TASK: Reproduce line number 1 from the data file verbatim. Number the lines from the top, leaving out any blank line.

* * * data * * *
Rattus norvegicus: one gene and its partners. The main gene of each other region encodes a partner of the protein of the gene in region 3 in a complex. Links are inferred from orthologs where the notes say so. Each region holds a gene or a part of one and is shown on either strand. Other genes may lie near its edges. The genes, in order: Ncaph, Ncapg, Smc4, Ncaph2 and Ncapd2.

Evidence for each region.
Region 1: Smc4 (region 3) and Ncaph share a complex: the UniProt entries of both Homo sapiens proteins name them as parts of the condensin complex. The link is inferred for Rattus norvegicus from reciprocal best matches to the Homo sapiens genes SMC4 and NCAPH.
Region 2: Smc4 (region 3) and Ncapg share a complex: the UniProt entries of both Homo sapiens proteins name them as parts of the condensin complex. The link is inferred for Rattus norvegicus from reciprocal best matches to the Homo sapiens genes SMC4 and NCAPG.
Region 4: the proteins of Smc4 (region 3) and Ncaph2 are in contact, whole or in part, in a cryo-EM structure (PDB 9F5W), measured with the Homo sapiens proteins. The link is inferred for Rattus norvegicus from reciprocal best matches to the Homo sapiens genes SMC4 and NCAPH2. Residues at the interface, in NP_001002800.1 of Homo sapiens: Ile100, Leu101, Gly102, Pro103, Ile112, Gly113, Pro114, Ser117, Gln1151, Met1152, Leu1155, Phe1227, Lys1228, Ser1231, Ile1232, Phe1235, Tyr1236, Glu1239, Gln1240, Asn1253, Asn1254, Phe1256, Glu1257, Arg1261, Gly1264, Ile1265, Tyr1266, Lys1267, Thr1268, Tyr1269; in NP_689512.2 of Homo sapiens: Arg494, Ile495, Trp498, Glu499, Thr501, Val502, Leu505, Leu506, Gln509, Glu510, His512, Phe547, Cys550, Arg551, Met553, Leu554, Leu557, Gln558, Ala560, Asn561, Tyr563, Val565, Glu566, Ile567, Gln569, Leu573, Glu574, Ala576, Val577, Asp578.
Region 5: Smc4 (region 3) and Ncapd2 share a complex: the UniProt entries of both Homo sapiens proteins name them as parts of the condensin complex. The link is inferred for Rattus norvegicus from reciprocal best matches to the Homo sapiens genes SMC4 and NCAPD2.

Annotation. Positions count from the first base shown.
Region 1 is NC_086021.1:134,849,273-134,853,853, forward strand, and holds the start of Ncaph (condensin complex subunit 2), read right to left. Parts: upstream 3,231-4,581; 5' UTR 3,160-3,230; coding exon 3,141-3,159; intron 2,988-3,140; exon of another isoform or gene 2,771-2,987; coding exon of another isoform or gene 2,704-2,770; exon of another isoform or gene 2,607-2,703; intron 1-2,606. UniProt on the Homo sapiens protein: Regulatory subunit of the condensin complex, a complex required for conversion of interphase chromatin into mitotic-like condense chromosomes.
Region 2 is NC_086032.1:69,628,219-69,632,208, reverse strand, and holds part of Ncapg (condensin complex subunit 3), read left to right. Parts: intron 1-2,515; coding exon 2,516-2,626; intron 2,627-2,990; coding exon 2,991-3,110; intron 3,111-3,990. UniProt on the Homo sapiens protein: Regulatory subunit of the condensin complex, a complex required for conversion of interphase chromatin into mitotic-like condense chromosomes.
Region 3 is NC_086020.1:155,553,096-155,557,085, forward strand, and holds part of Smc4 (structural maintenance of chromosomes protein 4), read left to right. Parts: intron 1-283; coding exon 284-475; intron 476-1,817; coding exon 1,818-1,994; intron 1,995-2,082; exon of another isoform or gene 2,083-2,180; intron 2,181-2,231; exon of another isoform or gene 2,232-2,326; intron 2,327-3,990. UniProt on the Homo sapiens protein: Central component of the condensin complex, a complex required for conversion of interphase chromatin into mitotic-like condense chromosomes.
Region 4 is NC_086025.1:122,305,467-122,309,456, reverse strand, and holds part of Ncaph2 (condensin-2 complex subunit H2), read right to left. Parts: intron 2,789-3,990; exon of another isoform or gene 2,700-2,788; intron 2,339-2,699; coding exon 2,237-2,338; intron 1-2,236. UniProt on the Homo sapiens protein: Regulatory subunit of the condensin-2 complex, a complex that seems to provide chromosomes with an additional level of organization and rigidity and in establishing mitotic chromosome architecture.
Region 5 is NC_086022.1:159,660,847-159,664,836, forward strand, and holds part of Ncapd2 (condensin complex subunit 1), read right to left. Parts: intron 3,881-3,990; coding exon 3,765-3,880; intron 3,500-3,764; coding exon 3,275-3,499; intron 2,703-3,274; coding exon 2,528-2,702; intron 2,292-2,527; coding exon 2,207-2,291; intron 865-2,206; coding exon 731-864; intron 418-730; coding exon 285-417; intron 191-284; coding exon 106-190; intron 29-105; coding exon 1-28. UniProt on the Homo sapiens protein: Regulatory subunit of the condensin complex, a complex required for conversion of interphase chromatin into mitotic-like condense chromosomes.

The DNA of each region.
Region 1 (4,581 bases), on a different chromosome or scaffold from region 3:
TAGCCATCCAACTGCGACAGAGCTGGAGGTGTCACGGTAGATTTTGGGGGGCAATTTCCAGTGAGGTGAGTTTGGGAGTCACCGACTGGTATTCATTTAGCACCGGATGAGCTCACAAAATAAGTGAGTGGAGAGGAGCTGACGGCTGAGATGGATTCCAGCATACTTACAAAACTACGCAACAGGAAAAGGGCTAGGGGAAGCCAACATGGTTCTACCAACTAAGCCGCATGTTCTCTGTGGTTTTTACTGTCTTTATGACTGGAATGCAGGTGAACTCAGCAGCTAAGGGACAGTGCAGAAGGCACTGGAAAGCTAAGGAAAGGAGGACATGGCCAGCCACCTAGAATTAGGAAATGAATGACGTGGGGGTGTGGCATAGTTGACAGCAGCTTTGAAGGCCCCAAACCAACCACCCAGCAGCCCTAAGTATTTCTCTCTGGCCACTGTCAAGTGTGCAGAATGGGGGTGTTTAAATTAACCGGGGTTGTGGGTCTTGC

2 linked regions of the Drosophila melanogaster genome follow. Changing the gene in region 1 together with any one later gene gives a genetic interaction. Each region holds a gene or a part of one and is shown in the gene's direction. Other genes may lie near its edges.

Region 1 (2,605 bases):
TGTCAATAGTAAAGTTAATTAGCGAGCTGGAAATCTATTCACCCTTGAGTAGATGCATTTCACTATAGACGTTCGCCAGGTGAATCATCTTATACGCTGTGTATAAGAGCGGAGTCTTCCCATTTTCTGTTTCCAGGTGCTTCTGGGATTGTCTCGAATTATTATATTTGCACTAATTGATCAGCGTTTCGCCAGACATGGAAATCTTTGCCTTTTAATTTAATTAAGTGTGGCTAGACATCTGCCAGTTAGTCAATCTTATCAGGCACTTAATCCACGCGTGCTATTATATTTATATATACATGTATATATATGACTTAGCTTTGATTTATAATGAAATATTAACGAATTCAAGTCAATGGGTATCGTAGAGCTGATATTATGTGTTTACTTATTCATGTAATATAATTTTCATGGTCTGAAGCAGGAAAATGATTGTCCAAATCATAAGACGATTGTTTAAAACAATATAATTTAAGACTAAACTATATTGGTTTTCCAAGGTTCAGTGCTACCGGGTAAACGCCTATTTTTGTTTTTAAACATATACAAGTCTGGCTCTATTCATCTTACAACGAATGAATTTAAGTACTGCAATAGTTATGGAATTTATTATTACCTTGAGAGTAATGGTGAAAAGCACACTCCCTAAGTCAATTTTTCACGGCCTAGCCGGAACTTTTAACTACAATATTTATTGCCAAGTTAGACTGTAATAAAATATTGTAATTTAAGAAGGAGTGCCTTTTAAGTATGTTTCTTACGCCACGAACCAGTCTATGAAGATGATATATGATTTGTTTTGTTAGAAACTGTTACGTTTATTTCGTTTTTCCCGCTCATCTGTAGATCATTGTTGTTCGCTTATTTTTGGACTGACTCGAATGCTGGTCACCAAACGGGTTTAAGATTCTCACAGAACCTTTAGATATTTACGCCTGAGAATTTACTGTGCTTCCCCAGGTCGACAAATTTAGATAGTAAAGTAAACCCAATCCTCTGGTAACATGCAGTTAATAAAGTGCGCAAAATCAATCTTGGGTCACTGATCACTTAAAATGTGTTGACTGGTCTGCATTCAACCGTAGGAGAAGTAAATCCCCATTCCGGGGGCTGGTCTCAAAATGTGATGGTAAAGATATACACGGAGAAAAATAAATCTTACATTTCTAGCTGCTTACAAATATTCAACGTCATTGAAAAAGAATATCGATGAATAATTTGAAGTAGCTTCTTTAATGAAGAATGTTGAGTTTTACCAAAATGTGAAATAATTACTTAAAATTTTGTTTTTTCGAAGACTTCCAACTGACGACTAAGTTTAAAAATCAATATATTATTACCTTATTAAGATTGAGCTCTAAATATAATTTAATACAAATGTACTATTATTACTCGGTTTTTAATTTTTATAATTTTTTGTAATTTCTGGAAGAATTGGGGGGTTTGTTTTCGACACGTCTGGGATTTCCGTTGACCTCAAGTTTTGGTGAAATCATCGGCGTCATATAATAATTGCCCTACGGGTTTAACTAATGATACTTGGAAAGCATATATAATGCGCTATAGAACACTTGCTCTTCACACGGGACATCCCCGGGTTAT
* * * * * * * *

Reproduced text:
Rattus norvegicus: one gene and its partners. The main gene of each other region encodes a partner of the protein of the gene in region 3 in a complex. Links are inferred from orthologs where the notes say so. Each region holds a gene or a part of one and is shown on either strand. Other genes may lie near its edges. The genes, in order: Ncaph, Ncapg, Smc4, Ncaph2 and Ncapd2.